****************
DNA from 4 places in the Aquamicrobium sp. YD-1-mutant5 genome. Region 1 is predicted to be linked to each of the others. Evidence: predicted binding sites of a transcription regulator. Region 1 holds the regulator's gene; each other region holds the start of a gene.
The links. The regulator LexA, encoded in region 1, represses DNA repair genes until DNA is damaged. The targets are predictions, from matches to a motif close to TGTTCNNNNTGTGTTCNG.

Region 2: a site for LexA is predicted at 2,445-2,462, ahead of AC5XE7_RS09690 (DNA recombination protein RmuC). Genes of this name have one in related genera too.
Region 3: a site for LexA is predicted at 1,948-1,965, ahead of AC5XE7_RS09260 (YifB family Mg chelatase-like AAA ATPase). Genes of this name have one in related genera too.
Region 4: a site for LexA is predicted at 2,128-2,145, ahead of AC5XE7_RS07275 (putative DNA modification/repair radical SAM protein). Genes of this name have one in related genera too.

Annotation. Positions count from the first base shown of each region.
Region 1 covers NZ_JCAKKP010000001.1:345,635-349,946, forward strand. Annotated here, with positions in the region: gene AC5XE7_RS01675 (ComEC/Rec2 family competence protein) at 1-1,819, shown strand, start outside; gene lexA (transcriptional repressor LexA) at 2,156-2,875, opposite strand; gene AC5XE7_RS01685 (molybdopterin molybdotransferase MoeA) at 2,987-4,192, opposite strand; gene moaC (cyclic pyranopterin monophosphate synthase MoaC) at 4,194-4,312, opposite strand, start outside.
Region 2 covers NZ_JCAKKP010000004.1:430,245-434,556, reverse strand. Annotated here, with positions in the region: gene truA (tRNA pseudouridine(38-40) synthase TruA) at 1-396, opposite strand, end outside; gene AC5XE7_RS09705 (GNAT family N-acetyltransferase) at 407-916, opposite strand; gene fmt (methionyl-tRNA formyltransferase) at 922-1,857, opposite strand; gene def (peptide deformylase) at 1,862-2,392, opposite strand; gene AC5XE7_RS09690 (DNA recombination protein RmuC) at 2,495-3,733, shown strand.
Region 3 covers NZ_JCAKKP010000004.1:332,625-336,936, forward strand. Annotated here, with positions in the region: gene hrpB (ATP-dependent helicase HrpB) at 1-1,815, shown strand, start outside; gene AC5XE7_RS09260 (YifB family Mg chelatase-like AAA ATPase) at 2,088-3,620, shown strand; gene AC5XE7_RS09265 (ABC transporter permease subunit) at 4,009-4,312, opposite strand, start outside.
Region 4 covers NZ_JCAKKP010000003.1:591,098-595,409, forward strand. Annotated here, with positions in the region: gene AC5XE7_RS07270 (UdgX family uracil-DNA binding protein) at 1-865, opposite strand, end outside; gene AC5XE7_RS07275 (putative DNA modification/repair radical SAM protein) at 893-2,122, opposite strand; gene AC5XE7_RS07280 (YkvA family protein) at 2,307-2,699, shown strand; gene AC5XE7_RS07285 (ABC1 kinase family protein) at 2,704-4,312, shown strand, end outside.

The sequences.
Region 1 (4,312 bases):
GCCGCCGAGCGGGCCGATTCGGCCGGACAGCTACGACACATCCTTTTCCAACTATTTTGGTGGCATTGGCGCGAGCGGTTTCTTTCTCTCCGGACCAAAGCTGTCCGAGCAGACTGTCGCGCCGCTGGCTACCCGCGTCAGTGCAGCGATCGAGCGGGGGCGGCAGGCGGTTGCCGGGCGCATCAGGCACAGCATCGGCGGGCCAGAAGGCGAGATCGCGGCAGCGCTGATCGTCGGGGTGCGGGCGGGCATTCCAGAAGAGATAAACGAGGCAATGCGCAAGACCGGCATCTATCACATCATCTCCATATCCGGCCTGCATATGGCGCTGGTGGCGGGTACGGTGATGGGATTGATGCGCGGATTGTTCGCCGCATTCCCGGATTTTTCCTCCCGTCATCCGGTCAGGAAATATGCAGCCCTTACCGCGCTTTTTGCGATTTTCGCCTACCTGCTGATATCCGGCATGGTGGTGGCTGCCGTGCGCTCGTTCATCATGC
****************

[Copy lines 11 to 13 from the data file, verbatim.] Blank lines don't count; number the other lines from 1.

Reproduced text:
The sequences.
Region 1 (4,312 bases):
GCCGCCGAGCGGGCCGATTCGGCCGGACAGCTACGACACATCCTTTTCCAACTATTTTGGTGGCATTGGCGCGAGCGGTTTCTTTCTCTCCGGACCAAAGCTGTCCGAGCAGACTGTCGCGCCGCTGGCTACCCGCGTCAGTGCAGCGATCGAGCGGGGGCGGCAGGCGGTTGCCGGGCGCATCAGGCACAGCATCGGCGGGCCAGAAGGCGAGATCGCGGCAGCGCTGATCGTCGGGGTGCGGGCGGGCATTCCAGAAGAGATAAACGAGGCAATGCGCAAGACCGGCATCTATCACATCATCTCCATATCCGGCCTGCATATGGCGCTGGTGGCGGGTACGGTGATGGGATTGATGCGCGGATTGTTCGCCGCATTCCCGGATTTTTCCTCCCGTCATCCGGTCAGGAAATATGCAGCCCTTACCGCGCTTTTTGCGATTTTCGCCTACCTGCTGATATCCGGCATGGTGGTGGCTGCCGTGCGCTCGTTCATCATGC